UNDER FIRE FROM WILDLIFE OFFICIALS, DESERT SOLAR CO. CLAIMS NEUTERING CATS IS CURE FOR BURNING BIRDS

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By Miriam Raftery

August 20, 2014 (San Diego’s East County)—U.S. Fish & Wildlife Service officials have warned California this month that solar-tower technology used at Ivanpah and proposed by BrightSource near Joshua Tree National Park on the California-Arizona border have the “highest lethality potential” of all desert solar technologies.  The warning comes after Ivanpah, the first facility to use the concentrated solar technology, was found to be burning birds alive, Associated Press reports.

The proposed site is on a flight path for birds migrating from the Colorado River to the Salton Sea and is richer in bird life than Ivanpah—including protected peregrine falcons and Golden Eagles.  Wildlife experts have also raised concern that the vast sea of shimmering solar panels is actually attracting waterfowl. In addition, some officials have called these solar fields “mega traps” for birds because the power towers attract insects on which some birds feed.

Bright Source’s proposed mitigation to offset bird deaths has drawn scoffs from wildlife experts.  The company proposes to fund spaying and neutering feral cats, which one government study found kill over 1.4 billion birds each year.

However stray cats customarily stalk small birds—not eagles, falcons, or waterfowl such as ducks, geese and pelicans.  Moreover, Kevin Emmerich at Basin and Range Watch, an environmental advocacy group, observes wryly, “You never see herds of feral cats in the desert.  Anytime someone’s cat spends the night outside, the coyotes get fed well. So cats are not killing birds anywhere close to the power towers.”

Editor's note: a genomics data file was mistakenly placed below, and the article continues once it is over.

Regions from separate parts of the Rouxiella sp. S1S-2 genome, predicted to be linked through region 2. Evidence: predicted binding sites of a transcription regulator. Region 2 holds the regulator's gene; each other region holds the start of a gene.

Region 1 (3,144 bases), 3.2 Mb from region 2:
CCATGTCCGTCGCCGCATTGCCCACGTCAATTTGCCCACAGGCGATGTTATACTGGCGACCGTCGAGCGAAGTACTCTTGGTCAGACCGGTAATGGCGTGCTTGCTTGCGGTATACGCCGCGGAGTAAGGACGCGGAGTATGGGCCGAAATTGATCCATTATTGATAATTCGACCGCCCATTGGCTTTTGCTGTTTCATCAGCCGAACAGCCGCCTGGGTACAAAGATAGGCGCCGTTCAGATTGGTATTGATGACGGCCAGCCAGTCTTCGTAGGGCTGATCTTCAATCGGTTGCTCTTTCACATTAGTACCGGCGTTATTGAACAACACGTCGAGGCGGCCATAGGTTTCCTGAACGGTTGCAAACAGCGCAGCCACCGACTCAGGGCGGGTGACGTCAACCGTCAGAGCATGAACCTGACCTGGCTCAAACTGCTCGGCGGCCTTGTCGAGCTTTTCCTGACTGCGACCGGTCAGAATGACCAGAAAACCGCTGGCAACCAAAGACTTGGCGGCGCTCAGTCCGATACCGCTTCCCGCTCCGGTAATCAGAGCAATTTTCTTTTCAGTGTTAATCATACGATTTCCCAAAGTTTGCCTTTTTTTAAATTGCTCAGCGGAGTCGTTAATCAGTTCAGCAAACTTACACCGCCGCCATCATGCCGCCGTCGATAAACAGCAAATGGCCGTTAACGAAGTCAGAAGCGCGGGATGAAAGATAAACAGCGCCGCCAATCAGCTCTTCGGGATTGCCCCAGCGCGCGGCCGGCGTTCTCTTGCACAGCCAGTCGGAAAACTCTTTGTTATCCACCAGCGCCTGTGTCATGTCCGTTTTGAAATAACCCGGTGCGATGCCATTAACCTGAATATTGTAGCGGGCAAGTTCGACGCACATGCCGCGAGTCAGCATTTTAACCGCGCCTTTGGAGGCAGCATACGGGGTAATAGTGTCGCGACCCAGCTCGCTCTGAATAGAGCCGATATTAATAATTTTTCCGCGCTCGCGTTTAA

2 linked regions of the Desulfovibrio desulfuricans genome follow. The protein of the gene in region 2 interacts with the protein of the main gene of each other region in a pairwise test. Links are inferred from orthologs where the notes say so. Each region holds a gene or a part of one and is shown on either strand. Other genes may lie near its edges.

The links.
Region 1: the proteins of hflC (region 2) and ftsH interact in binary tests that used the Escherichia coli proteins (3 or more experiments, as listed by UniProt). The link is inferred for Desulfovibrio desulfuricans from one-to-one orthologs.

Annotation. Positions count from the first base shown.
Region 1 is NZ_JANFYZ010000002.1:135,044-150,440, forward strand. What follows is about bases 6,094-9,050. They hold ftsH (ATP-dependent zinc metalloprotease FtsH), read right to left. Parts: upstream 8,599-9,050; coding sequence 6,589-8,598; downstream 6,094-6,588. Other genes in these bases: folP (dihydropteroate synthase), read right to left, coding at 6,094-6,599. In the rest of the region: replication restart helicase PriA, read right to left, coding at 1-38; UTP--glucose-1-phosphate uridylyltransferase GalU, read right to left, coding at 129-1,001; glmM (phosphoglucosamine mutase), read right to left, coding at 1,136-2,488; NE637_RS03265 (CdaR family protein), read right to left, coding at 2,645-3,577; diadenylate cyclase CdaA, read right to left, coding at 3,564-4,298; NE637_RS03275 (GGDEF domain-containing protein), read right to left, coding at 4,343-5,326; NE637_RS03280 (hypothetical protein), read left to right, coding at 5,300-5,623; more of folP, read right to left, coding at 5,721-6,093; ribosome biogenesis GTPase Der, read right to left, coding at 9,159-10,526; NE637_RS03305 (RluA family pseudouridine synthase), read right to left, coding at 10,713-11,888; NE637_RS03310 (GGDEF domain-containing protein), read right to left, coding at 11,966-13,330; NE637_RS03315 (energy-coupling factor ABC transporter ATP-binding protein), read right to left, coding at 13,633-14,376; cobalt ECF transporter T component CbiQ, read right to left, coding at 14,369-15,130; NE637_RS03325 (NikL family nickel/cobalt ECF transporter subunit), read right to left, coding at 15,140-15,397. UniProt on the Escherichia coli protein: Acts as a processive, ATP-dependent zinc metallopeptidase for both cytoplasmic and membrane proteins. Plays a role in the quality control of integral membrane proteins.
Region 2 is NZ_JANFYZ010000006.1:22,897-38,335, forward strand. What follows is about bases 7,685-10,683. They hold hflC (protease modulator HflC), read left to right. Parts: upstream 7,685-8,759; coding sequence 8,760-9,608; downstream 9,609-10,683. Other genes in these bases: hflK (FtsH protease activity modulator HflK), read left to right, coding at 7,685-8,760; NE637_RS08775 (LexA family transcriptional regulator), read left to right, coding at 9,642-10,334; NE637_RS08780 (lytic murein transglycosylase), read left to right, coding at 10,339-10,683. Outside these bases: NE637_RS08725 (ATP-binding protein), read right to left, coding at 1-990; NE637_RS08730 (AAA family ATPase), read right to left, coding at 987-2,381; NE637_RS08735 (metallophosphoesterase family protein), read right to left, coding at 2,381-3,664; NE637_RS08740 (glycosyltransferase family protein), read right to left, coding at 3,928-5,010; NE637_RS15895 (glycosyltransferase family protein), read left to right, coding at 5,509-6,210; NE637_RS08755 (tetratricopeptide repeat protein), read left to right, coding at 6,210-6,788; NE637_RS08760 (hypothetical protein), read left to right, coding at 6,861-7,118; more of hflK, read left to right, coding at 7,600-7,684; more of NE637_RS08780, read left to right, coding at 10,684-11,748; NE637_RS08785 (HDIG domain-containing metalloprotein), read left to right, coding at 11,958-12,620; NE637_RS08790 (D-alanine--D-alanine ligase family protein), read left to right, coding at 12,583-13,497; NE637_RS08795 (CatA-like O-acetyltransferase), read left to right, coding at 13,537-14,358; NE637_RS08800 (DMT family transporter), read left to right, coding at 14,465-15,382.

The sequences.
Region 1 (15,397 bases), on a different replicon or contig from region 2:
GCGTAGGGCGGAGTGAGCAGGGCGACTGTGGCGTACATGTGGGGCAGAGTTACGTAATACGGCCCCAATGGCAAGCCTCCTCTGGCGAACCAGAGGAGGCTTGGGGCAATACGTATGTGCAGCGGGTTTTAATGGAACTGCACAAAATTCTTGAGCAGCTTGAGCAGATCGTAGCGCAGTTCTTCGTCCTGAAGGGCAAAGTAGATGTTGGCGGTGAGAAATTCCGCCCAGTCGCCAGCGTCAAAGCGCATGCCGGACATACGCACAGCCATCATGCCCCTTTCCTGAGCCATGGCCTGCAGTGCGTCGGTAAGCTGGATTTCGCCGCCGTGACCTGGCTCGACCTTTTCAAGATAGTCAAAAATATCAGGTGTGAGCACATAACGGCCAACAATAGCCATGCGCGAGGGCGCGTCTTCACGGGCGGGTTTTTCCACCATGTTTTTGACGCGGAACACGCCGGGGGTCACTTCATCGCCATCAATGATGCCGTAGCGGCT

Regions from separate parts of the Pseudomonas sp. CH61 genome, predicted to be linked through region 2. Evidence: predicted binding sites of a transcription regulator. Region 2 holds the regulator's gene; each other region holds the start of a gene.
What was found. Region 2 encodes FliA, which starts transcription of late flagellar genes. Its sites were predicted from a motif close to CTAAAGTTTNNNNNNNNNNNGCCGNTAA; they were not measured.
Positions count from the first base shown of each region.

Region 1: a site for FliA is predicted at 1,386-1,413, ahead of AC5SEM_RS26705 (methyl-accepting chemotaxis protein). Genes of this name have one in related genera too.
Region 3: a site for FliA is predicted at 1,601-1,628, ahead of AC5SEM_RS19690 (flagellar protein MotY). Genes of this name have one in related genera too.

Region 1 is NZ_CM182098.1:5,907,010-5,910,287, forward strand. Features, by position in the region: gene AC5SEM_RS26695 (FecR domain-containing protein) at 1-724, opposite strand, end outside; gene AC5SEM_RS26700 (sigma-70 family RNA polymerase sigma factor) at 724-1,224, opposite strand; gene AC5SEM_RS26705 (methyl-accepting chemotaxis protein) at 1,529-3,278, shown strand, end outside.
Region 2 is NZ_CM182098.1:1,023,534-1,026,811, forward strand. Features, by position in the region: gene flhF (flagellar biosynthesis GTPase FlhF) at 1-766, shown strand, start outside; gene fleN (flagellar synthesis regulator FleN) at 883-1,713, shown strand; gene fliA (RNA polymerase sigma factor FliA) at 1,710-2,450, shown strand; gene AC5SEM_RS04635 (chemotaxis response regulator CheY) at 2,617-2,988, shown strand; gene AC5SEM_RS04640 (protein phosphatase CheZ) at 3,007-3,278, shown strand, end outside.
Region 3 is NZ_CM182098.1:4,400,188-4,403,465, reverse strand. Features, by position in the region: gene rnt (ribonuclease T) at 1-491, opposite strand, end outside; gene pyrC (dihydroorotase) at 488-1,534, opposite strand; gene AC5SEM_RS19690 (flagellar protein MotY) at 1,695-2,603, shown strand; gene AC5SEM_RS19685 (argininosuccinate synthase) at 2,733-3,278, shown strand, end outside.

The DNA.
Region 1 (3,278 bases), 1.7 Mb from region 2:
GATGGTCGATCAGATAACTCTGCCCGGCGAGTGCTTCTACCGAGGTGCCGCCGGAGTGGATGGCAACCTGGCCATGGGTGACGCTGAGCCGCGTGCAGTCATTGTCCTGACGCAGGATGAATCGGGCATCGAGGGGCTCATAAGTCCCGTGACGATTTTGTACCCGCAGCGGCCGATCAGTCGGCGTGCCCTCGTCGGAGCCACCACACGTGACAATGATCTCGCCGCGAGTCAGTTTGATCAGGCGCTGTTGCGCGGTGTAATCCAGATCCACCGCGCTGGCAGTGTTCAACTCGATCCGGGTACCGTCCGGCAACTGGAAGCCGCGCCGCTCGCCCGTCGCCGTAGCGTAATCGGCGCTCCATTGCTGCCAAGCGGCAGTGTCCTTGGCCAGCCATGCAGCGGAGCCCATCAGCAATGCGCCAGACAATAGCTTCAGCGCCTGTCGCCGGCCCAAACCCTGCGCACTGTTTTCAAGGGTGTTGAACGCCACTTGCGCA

Incineration of birds in flight is so common over the Ivanpah facility that workers have dubbed the tormented birds “streamers” as they fall from the sky in flames, dead or dying a tortuous death.

Federal wildlife authorities want bird deaths to be tracked for a year to assess the toll during the migration season at Ivanpah, while research continues on options.  But for now, biologists say there is no known way to save birds from the lethal concentrated solar flux technology – except to not build the projects and to decommission the one recently opened. 

 

Comments

Crazy in-and-of-itself, this

Crazy in-and-of-itself, this case also dramatically highlights--as hiker gal states above--the inherent insanity of the whole legal concept of "mitigation": i.e., the notion that one can legitimately compensate for the destruction of one unique, pristine environment by "buying" a few units of preservation elsewhere. Imagine if this practice were adopted in the arts. It would be as if someone could, in order to make-way for a new condo complex, tear down the Sistine Chapel, and then compensate for it by donating a few million to a van Gogh museum in Amsterdam. Say what?! This is nothing more than than a secular version of the Medieval sale of indulgences for twenty-first century developers. It must stop.

Inhumane

Is this how we should treat our wildlife? Mitigation like what's being proposed is an insult to the public. It doesn't alleviate the problem onsite and is more than ridiculous - it would be laughable if not so serious. They know the public wasn't born yesterday, but treat us that way by proposing stupid solutions like this to try to salvage a project that should have never been approved in the first place. They not only need to shut it down, but showcase it as an example of why not to ever build anymore anywhere. We can do better than this, but until the system quits giving free passes to "intentional blindness" by developers on the innate features of their projects that kill wildlife by the thousands, nothing will change and the cumulative effects will be devastating.